Memorandum to Evan Crisp

Memorandum

To: Evan Crisp, UBC Student

From: Zachary Goldman, ENGL 301 Student

Date: July 20th, 2020

Subject: Communicating Effectively with UBC Students and Faculty

Below are some tips for communicating effectively with UBC students and Faculty. These tips will hopefully prove themselves useful for future course registrations.

  • Properly organize emails by:
    • Subject lines will let the reader know what the email is about, and will determine whether or not they actually open it up.
    • Appropriate forms of address show respect to the reader, and indicate to them that is this professional communication.
    • Maintaining paragraph structure will make emails easier to read, increasing the chances that the reader will respond.
    • Signing off with a salutation and/or signature box helps get readers to respond. Useful phrases like “Be well” “Hope to hear from you soon” or even a simple “Thank you” can go a long way. Furthermore, using one’s full name simply lets the reader know who is contacting them.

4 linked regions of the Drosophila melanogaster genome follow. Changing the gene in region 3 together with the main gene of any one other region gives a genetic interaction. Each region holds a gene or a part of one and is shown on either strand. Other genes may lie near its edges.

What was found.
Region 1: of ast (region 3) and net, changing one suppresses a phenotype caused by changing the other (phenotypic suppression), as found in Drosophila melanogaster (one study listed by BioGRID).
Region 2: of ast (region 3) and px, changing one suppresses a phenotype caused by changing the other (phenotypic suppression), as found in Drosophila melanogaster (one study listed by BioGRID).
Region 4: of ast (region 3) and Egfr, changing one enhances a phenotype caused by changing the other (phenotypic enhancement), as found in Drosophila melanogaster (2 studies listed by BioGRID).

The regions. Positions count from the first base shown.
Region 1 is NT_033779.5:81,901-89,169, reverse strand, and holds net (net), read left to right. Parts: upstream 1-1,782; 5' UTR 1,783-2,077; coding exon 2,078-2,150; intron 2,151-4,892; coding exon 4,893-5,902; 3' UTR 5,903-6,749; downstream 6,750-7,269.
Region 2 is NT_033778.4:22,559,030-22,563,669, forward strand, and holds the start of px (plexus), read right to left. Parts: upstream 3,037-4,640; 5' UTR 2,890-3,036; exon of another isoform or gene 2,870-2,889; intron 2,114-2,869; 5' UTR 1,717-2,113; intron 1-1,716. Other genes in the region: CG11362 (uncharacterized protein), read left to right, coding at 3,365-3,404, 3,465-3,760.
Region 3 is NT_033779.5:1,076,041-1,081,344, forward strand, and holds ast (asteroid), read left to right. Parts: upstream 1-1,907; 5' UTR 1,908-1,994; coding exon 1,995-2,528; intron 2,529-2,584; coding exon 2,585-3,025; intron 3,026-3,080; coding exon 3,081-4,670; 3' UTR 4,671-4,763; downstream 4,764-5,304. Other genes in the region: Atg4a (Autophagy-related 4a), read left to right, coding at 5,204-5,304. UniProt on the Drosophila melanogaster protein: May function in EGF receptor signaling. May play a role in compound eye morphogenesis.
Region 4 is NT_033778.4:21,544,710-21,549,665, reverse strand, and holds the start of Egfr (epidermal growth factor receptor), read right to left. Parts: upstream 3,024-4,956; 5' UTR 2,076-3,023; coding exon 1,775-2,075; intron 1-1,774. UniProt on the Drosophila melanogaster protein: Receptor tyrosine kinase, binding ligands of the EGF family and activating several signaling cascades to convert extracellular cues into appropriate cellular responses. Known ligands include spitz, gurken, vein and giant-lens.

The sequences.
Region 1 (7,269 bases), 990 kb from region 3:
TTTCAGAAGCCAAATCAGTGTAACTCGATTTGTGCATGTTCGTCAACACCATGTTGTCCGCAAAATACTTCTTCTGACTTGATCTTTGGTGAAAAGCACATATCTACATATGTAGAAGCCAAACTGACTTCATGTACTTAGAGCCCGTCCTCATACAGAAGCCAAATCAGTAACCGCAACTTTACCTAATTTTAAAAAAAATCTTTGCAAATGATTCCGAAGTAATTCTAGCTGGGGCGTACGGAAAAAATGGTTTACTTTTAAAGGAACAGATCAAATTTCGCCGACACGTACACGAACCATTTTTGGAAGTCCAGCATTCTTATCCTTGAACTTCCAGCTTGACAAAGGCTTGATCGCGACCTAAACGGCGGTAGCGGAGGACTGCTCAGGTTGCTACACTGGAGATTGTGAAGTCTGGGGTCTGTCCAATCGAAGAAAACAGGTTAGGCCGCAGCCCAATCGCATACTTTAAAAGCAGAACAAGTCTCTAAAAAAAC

• Abstain from using colloquialisms as these are not only unprofessional, but do not necessarily translate well across digital or cross cultural platforms. Acronyms could quite easily be interpreted as gibberish, and meaning can be lost in the process.
  • Keeping the email short and concise will give the reader all the information they need to know, without burdening them with irrelevant information. This includes removing interjections like rhetorical questions or side notes.
  • Explain the situation clearly by providing some (not a ton) of detail regarding why the 8:00 am course is not viable. Does it conflict with other courses or with a job? Have all alternatives been exhausted before approaching the professor?
  • Simply being polite in email as with personal face-to-face communication goes a long way to getting responses and to having one’s voice heard. Using please and thank you, addressing readers appropriately, and signing off in an appropriate fashion are some of the easiest, and most useful ways to get responses.

Hopefully these tips will be useful as you navigate the remainder of your courses at UBC. Feel free to contact me at zdavgoldman@gmail if you would like to discuss things further.

Be well,

Zachary Goldman

 

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